The State of Union

"I grew up a few miles from the X county this book deals with," anthropologist Jane Adams writes in her account of rural Union County, Illinois. "My family's farm, although dating only to the early 1940's, is now essentially abandoned, the community emptied." Her book describes this loss, serving both as indirect autobiography and scholarly investigation into the rise and fall of a small agrarian society.

I was at first uneasy with Adams's reliance on historical anthropology as a means of studying 20th-century American farm people. She uses aerial photographs from the 1930's and excavations by her graduate students to document the footpaths between farmsteads and the social fabric they represented. She dissects the Queen Contest of the Cobden village Peach Festival as though it were a South Sea tribal ritual. Yet the world that Adams knew as a child has seen its families dispersed, its values consigned to oral tradition, and its physical structure reduced to weathered and rusting relics. With sadness, I finished the book convinced that her techniques have become appropriate vehicles for grasping the identity and meaning of American rural communities.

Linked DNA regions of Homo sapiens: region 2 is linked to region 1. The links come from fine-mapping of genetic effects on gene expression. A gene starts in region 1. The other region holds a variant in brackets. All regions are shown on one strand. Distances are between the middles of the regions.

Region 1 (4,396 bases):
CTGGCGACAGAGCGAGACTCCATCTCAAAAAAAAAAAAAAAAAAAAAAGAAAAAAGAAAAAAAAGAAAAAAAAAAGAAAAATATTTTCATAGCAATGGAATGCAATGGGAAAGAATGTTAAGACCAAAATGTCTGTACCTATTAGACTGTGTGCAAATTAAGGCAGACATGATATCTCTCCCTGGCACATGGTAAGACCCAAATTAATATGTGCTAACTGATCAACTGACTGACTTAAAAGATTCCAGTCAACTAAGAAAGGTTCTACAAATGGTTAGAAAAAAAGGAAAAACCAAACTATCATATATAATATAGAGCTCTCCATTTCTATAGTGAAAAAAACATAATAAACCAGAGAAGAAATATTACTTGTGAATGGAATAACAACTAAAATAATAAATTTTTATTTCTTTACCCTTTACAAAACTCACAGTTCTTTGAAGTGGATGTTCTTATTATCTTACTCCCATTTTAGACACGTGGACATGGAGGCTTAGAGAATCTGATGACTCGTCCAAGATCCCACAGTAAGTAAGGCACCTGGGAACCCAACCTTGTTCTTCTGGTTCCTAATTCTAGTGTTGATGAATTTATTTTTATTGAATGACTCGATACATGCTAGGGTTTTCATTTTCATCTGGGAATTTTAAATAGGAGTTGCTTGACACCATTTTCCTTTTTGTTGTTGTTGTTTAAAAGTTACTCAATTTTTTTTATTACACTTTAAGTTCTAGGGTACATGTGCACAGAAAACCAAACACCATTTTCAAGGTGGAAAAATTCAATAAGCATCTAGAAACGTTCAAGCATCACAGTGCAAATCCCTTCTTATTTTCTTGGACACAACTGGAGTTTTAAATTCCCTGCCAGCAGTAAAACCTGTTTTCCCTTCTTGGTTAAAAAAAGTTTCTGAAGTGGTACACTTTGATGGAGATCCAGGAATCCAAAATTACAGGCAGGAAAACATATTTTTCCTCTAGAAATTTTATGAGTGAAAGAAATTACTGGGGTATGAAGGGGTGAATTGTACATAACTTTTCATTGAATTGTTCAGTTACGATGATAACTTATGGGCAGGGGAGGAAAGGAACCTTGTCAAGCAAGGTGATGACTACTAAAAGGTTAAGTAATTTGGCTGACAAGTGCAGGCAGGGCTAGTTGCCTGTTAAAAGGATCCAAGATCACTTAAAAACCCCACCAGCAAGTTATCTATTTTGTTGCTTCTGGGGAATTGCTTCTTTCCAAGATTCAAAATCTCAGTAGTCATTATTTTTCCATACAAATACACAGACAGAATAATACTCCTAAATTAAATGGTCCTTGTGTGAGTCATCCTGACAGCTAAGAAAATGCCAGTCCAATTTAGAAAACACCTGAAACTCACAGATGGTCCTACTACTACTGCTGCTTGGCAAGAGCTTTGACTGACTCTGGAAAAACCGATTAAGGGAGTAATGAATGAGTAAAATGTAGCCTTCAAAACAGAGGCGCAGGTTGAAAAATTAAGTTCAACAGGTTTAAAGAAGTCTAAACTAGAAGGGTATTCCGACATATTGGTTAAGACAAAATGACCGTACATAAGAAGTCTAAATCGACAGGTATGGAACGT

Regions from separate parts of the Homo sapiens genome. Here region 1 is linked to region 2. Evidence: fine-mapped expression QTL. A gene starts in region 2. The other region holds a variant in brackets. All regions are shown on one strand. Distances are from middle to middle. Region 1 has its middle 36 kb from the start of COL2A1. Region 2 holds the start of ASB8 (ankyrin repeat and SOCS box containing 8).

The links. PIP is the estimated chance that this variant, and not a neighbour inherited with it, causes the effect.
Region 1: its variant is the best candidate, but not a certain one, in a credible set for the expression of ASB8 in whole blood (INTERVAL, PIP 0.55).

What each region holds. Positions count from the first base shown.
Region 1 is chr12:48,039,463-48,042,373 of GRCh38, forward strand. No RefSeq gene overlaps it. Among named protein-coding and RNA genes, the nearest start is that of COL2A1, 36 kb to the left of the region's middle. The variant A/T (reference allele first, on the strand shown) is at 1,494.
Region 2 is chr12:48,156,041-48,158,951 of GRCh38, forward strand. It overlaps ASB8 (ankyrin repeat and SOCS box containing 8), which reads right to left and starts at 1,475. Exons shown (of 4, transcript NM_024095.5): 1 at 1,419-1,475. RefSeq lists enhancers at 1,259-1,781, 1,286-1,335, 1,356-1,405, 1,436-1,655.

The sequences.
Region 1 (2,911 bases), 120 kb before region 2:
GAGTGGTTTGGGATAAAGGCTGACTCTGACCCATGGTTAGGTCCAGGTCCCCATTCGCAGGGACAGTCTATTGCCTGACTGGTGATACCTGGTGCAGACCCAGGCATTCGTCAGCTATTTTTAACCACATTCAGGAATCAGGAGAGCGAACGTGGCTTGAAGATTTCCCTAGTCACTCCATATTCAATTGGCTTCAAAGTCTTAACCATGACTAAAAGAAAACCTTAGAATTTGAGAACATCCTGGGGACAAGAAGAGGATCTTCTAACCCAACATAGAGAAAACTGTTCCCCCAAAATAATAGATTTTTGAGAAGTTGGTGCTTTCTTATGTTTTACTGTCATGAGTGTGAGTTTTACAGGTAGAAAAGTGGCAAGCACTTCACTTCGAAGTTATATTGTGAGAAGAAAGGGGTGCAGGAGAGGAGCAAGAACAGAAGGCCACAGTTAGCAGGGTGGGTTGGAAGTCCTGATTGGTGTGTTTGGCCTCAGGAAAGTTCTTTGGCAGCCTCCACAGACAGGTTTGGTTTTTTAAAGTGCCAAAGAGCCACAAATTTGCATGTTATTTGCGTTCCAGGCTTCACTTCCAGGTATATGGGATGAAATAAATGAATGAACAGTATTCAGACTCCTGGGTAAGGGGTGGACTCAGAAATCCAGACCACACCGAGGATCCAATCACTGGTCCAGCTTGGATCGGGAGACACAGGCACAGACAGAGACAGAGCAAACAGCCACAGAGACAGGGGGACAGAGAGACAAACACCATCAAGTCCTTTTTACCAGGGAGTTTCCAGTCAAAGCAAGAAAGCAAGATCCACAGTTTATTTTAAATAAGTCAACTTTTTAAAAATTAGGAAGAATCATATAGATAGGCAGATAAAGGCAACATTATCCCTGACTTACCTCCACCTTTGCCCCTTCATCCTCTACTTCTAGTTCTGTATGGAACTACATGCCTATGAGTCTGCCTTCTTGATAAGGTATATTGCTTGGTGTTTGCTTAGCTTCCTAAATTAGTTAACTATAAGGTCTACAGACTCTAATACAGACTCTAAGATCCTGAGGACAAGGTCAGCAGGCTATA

Adams acknowledges her debt to a "feminist pedagogy group" at Southern Illinois University where she teaches, in this case turning feminist analysis to good use "to reclaim women's roles in Union County agriculture."...

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